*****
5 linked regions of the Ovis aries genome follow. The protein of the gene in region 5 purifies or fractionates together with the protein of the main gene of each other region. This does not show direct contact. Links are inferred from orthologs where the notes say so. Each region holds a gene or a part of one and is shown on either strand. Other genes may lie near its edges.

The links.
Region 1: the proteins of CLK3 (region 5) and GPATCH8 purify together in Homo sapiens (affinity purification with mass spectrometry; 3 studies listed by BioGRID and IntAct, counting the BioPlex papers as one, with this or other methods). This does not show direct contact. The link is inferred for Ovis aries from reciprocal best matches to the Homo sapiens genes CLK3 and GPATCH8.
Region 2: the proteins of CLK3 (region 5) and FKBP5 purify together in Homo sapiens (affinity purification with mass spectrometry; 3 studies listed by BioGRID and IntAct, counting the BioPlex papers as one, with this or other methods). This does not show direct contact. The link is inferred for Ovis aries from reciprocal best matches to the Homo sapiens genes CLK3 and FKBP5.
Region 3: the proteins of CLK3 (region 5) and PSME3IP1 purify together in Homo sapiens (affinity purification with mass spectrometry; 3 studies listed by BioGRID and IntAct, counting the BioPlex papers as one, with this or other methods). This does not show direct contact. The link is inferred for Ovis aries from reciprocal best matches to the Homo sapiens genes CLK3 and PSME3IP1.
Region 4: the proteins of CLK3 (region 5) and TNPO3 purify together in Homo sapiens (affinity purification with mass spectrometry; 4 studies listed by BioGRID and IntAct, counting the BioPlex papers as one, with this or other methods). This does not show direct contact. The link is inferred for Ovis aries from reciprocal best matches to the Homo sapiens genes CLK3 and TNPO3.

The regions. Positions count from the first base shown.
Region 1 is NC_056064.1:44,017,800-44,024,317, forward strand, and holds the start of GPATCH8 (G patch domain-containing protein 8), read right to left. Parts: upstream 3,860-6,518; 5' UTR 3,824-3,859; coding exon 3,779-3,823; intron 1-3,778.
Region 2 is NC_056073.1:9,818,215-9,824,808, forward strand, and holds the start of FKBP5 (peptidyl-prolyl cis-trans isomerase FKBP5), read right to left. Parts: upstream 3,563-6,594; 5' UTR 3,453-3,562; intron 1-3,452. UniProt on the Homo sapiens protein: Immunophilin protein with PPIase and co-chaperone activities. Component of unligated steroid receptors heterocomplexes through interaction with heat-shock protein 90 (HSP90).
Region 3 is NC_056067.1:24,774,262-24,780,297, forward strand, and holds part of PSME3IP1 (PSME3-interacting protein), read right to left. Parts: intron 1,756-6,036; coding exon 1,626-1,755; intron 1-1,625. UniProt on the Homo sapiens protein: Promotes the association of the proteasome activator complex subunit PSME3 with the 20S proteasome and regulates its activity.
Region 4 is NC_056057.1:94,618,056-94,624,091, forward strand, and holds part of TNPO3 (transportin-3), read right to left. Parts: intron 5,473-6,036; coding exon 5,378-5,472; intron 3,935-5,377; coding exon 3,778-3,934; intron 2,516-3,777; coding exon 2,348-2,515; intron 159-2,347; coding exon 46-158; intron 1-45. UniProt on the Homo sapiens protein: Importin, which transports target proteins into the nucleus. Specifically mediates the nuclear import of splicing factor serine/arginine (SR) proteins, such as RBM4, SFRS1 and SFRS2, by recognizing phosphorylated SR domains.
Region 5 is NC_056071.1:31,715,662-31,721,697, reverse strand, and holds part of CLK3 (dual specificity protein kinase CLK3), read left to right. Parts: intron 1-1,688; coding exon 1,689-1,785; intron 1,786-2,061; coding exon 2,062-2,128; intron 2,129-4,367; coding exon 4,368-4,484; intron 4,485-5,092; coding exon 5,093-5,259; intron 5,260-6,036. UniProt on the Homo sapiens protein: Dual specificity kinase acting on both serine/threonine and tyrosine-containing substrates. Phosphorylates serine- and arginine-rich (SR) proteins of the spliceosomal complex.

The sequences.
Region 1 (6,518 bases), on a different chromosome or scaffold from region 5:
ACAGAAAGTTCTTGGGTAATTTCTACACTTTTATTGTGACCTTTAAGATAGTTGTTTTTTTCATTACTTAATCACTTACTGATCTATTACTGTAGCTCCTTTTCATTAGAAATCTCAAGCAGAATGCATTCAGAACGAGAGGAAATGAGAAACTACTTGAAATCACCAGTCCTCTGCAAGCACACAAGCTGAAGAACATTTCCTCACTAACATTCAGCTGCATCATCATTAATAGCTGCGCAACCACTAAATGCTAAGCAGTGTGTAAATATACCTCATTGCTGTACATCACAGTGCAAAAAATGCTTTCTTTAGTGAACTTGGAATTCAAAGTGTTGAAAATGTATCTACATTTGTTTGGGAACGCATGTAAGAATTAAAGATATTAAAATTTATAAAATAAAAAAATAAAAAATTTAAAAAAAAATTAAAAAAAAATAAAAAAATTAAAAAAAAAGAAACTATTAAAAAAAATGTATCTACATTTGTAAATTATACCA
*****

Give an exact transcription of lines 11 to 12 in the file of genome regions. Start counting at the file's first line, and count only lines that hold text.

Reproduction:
Region 4 is NC_056057.1:94,618,056-94,624,091, forward strand, and holds part of TNPO3 (transportin-3), read right to left. Parts: intron 5,473-6,036; coding exon 5,378-5,472; intron 3,935-5,377; coding exon 3,778-3,934; intron 2,516-3,777; coding exon 2,348-2,515; intron 159-2,347; coding exon 46-158; intron 1-45. UniProt on the Homo sapiens protein: Importin, which transports target proteins into the nucleus. Specifically mediates the nuclear import of splicing factor serine/arginine (SR) proteins, such as RBM4, SFRS1 and SFRS2, by recognizing phosphorylated SR domains.
Region 5 is NC_056071.1:31,715,662-31,721,697, reverse strand, and holds part of CLK3 (dual specificity protein kinase CLK3), read left to right. Parts: intron 1-1,688; coding exon 1,689-1,785; intron 1,786-2,061; coding exon 2,062-2,128; intron 2,129-4,367; coding exon 4,368-4,484; intron 4,485-5,092; coding exon 5,093-5,259; intron 5,260-6,036. UniProt on the Homo sapiens protein: Dual specificity kinase acting on both serine/threonine and tyrosine-containing substrates. Phosphorylates serine- and arginine-rich (SR) proteins of the spliceosomal complex.